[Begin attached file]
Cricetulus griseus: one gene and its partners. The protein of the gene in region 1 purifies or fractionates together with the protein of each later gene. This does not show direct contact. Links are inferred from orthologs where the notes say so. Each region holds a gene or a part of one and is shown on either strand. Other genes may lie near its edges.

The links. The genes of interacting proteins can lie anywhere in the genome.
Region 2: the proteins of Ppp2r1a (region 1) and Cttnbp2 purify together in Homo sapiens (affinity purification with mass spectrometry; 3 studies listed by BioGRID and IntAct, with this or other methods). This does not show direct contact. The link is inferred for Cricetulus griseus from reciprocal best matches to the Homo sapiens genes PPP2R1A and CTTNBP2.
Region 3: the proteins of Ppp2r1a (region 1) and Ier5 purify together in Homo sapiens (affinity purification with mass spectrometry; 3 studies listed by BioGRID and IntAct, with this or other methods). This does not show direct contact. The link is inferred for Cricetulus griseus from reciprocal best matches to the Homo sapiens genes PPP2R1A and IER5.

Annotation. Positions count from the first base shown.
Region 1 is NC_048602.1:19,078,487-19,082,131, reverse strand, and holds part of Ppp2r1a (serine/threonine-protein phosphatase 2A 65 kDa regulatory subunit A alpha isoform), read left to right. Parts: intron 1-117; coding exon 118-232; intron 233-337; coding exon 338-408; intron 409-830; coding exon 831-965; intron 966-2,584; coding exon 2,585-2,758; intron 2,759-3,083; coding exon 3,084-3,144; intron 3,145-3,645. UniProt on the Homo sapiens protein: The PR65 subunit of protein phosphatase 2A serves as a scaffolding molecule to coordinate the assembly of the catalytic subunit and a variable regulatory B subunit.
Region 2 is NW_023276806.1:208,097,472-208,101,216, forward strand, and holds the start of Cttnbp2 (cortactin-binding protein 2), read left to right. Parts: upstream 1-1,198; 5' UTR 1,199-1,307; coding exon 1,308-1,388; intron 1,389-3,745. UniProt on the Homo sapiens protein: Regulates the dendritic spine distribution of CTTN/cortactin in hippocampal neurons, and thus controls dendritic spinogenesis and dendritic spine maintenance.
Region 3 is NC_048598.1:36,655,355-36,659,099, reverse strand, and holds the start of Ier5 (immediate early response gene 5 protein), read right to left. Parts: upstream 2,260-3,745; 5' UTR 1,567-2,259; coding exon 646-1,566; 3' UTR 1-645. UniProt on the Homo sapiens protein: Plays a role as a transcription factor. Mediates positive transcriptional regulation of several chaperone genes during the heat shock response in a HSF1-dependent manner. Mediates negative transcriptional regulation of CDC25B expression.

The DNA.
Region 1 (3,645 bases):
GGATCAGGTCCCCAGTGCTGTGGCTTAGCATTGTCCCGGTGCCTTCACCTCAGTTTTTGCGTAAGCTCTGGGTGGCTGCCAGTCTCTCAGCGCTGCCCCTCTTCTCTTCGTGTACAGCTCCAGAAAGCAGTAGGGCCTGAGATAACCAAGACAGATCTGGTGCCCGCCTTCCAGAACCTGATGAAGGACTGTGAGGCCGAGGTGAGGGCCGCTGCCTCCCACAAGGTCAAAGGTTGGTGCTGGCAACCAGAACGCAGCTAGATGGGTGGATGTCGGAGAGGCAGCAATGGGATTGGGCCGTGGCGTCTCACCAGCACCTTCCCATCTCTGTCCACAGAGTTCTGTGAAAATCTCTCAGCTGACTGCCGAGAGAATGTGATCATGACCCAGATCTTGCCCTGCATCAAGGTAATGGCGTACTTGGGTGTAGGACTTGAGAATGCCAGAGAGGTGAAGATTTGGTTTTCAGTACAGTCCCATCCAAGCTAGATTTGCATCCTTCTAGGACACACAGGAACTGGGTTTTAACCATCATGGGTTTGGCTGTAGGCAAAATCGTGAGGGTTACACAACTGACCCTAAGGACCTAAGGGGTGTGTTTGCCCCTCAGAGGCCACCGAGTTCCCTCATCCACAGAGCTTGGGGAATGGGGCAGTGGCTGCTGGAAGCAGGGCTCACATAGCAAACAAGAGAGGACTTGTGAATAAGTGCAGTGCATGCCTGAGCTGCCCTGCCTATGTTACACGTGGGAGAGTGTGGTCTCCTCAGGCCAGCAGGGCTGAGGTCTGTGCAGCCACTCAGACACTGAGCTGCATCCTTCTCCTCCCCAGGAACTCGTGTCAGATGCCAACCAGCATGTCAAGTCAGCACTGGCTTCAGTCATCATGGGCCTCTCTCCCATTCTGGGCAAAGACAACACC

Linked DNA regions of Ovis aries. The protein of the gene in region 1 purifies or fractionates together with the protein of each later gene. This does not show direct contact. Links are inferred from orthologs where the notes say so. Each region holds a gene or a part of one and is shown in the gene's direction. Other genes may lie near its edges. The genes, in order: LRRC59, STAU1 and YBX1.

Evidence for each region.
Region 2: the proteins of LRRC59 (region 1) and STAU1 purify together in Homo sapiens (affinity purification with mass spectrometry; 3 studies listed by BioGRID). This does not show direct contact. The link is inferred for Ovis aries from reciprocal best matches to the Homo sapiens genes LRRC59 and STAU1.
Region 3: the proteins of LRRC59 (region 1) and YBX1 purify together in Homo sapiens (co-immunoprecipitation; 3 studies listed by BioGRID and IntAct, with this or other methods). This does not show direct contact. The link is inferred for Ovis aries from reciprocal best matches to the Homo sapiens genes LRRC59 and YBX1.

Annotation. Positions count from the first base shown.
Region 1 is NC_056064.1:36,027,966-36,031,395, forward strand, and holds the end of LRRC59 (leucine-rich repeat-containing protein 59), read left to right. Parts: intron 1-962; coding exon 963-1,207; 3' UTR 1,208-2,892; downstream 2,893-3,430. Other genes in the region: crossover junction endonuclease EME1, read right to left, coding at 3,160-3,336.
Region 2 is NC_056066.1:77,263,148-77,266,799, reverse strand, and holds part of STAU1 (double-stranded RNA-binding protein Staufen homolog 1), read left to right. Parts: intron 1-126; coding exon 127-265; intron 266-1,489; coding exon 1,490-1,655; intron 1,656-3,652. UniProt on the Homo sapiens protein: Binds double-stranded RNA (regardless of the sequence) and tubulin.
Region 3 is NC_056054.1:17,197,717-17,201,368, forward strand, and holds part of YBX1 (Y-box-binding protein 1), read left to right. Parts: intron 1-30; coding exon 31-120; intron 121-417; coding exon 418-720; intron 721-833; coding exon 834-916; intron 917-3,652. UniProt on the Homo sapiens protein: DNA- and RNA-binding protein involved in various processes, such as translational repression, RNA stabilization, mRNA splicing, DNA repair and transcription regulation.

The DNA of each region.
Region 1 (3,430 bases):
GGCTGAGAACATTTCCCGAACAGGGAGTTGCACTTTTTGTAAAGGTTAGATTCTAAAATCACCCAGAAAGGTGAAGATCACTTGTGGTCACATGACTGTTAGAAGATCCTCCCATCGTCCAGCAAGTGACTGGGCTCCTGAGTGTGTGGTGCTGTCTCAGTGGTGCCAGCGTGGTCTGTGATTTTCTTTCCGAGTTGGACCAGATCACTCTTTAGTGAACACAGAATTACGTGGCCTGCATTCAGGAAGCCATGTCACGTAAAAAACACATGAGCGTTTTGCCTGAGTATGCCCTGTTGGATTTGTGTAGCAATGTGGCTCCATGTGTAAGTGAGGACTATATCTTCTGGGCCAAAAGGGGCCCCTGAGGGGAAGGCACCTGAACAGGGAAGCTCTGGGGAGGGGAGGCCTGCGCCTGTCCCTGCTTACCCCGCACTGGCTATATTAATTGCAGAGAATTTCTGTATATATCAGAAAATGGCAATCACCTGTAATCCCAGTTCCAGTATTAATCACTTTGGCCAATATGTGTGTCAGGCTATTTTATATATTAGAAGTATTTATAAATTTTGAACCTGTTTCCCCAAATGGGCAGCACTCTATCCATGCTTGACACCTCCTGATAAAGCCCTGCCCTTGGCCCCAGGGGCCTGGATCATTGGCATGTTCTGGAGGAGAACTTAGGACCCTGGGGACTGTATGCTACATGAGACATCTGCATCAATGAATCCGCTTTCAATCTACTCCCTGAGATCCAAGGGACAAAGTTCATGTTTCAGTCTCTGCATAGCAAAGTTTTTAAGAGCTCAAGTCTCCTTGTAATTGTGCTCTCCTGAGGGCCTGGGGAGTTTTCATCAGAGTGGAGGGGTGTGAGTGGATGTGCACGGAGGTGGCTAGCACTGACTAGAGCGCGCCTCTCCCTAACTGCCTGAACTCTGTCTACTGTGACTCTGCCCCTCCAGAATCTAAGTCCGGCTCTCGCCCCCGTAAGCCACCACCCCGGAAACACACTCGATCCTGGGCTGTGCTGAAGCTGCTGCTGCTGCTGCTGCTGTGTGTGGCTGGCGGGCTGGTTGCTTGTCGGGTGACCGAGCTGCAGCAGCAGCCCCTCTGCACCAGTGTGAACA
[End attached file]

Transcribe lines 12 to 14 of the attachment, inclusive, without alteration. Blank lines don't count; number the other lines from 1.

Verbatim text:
Linked DNA regions of Ovis aries. The protein of the gene in region 1 purifies or fractionates together with the protein of each later gene. This does not show direct contact. Links are inferred from orthologs where the notes say so. Each region holds a gene or a part of one and is shown in the gene's direction. Other genes may lie near its edges. The genes, in order: LRRC59, STAU1 and YBX1.

Evidence for each region.
Region 2: the proteins of LRRC59 (region 1) and STAU1 purify together in Homo sapiens (affinity purification with mass spectrometry; 3 studies listed by BioGRID). This does not show direct contact. The link is inferred for Ovis aries from reciprocal best matches to the Homo sapiens genes LRRC59 and STAU1.